Mergers and acquisitions in the U.S. electric utilities industry will maintain a steady pace over the next few years.
>Slower load growth is causing utilities to look beyond their service territories. Load growth has been moderating in recent years primarily because of greater energy conservation and efficiency, increased distributed generation and the 2008 – 2009 economic downturn. These growth trends have pushed some utilities to look beyond their service territories for additional load growth in areas that are growing faster than the national average.
Expanding regulated businesses and diversifying operations reduce risk profiles. Many utilities look to expand their regulated businesses to increase the stability and predictability of cash flows, while also maximizing operational efficiency and spreading operating and maintenance costs over a wider customer base.
Since many utilities are completing or currently at the peak of their capital spending cycle, they will look to diversify their business and attempt to identify new avenues of growth to increase their regulated asset base and earnings. Larger deep-pocketed utilities will also be better positioned to handle future capital expenditure cycles, including increasingly stringent environmental mandates.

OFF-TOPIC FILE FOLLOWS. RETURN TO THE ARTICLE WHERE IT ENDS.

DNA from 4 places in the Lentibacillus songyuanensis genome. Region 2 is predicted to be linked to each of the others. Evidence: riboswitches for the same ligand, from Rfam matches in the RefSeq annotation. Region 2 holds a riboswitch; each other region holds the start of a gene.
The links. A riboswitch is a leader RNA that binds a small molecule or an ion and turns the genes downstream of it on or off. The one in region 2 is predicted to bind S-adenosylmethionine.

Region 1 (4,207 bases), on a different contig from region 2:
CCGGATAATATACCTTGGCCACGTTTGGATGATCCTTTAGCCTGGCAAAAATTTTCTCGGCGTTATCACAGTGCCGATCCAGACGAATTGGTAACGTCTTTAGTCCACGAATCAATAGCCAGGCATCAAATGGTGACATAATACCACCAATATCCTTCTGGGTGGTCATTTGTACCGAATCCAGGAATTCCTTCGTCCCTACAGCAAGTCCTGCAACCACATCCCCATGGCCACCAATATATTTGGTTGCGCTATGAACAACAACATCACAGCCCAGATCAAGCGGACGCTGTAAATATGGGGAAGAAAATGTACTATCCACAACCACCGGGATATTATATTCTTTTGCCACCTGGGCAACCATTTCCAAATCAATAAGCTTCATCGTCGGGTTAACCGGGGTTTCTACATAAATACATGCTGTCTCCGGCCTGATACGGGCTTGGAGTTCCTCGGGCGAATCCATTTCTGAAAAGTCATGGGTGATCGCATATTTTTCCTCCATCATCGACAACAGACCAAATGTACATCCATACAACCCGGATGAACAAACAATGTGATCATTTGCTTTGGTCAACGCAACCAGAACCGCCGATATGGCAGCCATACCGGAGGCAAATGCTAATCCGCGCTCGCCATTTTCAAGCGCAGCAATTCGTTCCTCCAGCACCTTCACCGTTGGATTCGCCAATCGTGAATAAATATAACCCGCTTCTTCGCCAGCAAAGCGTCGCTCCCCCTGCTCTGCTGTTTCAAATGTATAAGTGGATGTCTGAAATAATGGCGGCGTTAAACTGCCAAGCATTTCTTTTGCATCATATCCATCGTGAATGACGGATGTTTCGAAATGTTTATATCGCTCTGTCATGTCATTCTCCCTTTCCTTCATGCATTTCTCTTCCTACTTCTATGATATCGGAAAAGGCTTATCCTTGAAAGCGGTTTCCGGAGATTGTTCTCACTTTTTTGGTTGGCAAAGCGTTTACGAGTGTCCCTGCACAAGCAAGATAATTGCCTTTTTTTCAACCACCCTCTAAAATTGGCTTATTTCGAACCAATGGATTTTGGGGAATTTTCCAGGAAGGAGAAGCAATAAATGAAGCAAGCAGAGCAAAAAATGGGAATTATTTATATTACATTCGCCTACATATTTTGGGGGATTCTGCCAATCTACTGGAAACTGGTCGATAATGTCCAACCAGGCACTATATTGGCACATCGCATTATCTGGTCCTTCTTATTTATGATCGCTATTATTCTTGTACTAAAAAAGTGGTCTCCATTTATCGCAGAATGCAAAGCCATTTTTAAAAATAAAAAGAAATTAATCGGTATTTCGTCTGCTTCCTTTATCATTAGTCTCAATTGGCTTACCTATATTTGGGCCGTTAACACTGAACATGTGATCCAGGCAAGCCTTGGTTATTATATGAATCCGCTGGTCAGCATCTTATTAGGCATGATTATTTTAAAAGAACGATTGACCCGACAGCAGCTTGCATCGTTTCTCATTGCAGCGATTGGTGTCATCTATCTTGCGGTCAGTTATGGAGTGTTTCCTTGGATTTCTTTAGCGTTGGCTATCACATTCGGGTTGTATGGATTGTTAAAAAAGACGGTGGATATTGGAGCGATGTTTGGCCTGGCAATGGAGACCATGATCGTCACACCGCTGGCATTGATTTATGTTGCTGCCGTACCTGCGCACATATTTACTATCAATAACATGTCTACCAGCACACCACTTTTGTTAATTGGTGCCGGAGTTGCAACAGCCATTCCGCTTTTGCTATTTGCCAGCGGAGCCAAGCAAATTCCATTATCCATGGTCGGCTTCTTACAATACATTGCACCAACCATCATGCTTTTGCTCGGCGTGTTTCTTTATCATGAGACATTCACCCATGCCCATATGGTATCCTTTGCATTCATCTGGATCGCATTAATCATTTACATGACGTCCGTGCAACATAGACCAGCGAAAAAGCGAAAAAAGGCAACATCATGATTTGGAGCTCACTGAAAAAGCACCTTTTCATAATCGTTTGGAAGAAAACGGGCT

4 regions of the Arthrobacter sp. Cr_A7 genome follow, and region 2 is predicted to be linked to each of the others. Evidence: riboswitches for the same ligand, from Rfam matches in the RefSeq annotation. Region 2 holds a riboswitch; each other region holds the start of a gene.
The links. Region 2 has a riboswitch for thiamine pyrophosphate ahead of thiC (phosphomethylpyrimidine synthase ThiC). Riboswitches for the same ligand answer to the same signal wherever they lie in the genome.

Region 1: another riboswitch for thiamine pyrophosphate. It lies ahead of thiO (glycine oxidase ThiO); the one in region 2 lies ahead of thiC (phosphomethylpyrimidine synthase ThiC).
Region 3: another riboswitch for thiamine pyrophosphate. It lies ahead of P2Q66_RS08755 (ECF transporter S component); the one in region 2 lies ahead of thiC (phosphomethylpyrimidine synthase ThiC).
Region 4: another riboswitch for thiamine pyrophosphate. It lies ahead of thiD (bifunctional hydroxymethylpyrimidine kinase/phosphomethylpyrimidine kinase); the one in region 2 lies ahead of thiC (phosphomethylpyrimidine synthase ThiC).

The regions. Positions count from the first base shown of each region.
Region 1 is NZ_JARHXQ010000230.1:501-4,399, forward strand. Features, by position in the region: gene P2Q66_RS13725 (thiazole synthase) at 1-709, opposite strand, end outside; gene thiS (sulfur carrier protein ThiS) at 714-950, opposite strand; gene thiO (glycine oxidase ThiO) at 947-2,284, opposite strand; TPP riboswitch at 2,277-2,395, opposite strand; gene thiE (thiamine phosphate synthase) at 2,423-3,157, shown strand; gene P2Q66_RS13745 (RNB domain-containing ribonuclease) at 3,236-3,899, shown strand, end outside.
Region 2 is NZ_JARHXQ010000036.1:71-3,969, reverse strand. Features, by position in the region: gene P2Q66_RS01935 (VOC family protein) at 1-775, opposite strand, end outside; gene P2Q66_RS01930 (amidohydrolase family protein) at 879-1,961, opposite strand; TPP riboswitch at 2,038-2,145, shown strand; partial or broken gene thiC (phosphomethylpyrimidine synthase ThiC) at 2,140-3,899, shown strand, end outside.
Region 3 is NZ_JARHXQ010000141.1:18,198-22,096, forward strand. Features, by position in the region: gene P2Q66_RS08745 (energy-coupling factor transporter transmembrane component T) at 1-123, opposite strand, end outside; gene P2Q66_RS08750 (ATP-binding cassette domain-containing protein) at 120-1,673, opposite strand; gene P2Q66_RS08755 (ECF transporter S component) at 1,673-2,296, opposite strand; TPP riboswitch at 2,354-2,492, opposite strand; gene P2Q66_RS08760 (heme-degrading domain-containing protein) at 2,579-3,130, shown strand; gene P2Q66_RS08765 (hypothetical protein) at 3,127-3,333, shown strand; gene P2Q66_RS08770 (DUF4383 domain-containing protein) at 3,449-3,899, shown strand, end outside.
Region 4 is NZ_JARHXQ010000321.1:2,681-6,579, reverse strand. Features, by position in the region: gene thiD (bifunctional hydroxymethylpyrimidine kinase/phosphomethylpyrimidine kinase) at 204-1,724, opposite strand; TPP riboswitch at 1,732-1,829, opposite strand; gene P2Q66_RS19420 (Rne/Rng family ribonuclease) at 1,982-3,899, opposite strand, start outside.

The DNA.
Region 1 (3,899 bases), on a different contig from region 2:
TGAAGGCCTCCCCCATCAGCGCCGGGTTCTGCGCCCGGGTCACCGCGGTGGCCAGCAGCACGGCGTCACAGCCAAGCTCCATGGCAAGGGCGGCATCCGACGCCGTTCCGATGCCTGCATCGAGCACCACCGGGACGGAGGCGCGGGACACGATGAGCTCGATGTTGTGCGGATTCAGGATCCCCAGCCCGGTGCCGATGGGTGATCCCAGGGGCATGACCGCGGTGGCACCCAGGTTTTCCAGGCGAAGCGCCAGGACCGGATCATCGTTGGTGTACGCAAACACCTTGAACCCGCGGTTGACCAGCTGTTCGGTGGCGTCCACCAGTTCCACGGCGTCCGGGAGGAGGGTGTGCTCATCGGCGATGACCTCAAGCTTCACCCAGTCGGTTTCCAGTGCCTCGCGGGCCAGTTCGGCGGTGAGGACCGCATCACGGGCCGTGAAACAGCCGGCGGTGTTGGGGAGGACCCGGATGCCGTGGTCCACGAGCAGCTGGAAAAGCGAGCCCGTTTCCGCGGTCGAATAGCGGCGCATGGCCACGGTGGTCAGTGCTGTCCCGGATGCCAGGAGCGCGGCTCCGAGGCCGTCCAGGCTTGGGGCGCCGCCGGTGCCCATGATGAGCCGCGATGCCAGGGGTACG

Decline in ROEs will spur additional cost reductions, which can be achieved through merger synergies. Falling returns on equity (ROEs) means utilities are looking at consolidation to realize additional cost savings through operational synergies and reduced overheads.<
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